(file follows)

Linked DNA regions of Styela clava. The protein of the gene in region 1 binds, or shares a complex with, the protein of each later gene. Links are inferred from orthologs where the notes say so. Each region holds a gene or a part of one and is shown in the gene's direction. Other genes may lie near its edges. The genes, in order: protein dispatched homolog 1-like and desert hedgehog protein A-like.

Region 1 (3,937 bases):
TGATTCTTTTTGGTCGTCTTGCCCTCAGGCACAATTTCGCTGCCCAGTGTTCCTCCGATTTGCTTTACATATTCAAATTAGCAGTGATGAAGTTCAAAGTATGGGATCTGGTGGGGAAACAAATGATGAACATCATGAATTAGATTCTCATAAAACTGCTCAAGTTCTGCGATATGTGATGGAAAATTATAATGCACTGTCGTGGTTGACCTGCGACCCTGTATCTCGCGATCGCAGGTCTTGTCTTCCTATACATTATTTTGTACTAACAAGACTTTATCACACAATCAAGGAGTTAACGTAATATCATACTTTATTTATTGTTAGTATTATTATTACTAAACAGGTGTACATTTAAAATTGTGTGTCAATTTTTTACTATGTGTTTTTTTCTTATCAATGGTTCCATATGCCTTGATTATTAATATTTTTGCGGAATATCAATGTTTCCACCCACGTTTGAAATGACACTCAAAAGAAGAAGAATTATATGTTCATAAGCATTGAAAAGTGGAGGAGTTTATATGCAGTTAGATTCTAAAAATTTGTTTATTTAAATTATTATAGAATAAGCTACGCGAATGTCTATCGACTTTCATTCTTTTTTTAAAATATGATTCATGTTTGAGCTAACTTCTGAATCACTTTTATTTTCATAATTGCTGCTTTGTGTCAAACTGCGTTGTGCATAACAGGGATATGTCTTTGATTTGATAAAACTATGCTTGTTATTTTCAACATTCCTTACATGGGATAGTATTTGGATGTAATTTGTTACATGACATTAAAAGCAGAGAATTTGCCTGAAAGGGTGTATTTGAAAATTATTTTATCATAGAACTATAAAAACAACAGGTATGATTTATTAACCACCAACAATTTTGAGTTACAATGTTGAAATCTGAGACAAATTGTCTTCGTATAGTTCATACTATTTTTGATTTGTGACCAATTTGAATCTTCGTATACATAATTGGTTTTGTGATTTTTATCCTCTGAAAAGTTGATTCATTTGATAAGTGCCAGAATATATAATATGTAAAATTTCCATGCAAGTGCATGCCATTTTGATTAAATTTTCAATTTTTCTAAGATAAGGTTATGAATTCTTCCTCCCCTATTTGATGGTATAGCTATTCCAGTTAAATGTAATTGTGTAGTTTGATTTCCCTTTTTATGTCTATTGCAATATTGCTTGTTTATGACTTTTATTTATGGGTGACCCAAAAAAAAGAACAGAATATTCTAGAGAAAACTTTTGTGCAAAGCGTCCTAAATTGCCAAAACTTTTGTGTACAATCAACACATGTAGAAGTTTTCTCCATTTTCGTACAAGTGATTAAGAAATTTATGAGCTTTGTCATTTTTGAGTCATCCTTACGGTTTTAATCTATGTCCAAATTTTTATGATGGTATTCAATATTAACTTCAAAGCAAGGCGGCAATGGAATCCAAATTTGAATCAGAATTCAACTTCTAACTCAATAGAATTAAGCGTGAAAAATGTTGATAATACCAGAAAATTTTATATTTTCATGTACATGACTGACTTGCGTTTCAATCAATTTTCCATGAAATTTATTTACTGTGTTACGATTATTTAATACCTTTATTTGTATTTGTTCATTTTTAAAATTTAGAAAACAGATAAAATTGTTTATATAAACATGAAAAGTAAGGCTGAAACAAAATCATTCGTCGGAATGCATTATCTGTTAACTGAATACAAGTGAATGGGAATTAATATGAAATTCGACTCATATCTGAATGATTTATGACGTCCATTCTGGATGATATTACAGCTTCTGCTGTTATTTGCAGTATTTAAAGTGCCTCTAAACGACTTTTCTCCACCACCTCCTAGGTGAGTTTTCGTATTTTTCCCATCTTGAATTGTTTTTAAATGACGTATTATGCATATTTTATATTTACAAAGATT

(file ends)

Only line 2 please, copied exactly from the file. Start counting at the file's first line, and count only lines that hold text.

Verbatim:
Region 1 (3,937 bases):